I have been struggling getting a relatively newer driver to have the feel of a six year old driver I have. I visited a local golf shop yesterday and they checked the balance of the head of the driver against the spine of the shaft. I guess I realized this, but each graphite shaft has a spine where it is bonded. As it was explained to me, the shaft when loaded say at the top of your backswing, will try to move to the neutral setting where the spine of the shaft is verticle. The driver and shaft that I like the feel, has a perfectly spine neutral fitting - no wobble in the head when tested. The more recent driver was not constructed with the spine in balance with the head and it wobbles considerably when tested. I am interested in ordering a new Rogue driver but would want to assure that it is spine neutral. Does anyone know if Callaway balances their drivers this way or not? If not, I figure I will have to replace the shaft once I would receive the driver.
If you are really concerned with a spine, go to a filament wound shaft. Todays shafts have very little spine to them compared to 10 years ago. Don't believe everything you hear at the local golf shop.
You could have the adapter pulled and aligned with the spine, then you have to decide how to orient it? Away from the target to promote consistency or on top to minimize shaft droop at impact. Add into the equation that the shaft rotates as you swing and it becomes mind boggling. Some shafts have have 2 spines, 180° apart, thus a hard plane and a soft plane. There is also the term "flo" and shaft puring which refer to other ways of determining which orientation works the best. Google if you want more info, note that most of the results will be from years ago.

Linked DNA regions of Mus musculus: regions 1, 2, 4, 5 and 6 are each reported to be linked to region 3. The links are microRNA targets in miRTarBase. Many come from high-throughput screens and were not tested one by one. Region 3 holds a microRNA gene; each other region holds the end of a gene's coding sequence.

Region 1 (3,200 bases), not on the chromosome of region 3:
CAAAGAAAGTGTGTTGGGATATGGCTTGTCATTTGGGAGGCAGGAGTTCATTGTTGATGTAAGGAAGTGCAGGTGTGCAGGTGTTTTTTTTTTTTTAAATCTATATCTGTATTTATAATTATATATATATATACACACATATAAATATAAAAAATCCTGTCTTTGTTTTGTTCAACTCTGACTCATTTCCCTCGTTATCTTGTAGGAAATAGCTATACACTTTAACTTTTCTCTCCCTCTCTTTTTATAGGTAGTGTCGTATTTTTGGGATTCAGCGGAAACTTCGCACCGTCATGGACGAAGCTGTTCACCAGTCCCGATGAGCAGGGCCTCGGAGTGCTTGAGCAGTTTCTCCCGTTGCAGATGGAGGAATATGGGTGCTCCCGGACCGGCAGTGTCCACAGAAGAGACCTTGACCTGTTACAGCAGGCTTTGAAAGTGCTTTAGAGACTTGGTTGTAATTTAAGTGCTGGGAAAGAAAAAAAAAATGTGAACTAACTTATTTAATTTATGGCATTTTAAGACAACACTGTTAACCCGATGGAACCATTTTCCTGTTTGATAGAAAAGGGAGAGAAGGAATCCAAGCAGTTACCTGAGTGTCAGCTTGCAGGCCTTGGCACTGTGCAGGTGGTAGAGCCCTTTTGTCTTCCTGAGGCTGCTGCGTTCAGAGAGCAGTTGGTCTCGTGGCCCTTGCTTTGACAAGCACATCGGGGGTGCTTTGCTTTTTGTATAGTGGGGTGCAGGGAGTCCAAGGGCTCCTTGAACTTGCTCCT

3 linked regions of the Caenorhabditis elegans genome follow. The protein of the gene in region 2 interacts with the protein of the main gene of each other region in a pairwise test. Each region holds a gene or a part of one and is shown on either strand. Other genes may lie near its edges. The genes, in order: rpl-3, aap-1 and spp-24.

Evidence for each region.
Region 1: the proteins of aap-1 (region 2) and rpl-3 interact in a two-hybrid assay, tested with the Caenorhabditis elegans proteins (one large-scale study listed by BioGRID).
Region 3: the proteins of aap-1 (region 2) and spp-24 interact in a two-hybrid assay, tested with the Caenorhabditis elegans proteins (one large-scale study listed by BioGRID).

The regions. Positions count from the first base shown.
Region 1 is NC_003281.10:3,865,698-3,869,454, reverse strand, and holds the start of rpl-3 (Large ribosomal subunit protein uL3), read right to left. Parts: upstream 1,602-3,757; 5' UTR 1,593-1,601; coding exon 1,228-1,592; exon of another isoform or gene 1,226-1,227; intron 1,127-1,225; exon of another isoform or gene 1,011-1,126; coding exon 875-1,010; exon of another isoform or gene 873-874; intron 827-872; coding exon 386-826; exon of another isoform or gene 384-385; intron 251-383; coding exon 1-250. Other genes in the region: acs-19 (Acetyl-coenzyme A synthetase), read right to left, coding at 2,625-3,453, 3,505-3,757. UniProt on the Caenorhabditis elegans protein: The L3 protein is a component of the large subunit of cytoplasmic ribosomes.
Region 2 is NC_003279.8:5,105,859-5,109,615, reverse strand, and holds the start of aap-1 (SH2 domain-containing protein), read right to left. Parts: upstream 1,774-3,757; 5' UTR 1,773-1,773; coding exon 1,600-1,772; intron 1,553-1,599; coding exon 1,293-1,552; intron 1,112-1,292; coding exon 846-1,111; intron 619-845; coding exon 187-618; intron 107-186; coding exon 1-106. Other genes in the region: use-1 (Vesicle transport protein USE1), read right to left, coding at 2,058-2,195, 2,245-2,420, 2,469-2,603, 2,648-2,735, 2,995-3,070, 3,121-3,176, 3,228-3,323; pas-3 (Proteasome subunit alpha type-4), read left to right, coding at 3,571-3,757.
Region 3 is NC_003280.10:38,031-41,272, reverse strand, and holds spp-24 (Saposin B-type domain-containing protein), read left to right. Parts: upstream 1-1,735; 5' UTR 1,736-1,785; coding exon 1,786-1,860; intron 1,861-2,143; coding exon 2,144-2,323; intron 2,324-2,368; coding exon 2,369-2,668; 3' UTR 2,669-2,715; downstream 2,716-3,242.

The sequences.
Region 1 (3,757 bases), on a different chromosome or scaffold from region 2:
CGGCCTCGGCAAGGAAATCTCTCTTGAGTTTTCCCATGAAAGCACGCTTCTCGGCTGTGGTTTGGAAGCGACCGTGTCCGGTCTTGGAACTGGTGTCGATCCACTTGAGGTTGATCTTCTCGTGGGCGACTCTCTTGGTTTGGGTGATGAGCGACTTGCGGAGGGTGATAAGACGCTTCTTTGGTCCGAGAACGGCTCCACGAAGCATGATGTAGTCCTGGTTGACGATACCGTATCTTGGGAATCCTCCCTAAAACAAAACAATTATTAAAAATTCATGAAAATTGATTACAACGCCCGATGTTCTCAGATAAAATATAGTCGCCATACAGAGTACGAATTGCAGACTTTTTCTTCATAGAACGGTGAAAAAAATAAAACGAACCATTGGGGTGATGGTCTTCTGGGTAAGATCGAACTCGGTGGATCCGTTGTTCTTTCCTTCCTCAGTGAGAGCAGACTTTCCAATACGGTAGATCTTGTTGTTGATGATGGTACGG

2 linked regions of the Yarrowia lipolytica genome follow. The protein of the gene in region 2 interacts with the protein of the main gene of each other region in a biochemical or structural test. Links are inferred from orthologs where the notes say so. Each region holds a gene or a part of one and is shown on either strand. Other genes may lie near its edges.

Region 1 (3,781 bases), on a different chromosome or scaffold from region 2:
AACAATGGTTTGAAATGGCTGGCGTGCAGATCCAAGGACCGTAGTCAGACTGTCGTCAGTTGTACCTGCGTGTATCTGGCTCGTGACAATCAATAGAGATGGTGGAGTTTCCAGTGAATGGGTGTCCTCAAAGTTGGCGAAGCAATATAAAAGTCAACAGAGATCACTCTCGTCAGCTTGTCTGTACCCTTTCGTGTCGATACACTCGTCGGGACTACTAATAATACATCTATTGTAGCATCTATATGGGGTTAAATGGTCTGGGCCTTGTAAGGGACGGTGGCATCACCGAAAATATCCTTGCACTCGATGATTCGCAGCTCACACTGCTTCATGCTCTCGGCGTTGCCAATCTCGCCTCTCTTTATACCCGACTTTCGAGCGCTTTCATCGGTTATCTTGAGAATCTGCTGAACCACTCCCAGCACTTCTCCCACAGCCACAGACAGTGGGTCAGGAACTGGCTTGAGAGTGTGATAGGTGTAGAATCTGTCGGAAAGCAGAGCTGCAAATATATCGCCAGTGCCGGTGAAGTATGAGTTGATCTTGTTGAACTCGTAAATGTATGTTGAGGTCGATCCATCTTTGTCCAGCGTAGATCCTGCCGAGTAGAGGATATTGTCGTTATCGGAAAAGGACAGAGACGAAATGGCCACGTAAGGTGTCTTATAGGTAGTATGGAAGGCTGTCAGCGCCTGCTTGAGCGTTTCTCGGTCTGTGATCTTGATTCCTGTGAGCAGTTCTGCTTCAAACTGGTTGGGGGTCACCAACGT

You can remove your shaft, spine it and put it back in if you like the shaft. Nothing wrong with the shaft, just the way it was installed. It would be too time consuming to mass produce clubs and align the spine.
I spine all my shafts before installing them. Some, mostly older shafts, have a very serious spine.
New shafts seem to have much less of a spine.
If you search for diy spine finder or something like that it's easy to do. Really just a few bearings in a tube.
Insert one end, bend the other. It will sort of snap around the spine and you will get the best bend position.
Of course the labels and grip might be misaligned now.
As a couple people have metioned, centering the spine on shafts used to be a thing. With new construction methods it has become basically unnessicary.
As far as having shafts pure'd and all that, there's an article you should google from Titleist R&D group. They basically proved that it added absolutely no performance gains at all. That said, golf is so much about whats in your head. If you think it helps: do it.
If I'm buying factory clubs I don't care if they're spined. However, if I'm having clubs custom shafted, then I would want them spined. Probably not going to make a difference, but if they're custom, you might as well go all the way.
I'm not going to take my CF16 shafts out and spine them. But if I do I might was well check. Only takes a minute to do, even if the new ones or any research says it's not necessary.
The newer ones I've checked didn't have one until it was bent pretty far. Then it snapped into the easier bend spot. Was it more of a bend that I'd generate from a swing? Maybe.
I should make a video so y'all can see it.
That is my feeling as well. I have gotten a custom shaft and had it spined. It may be psychological, but I am hitting the ball with more consistency with the new, custom shaft spined. Rob.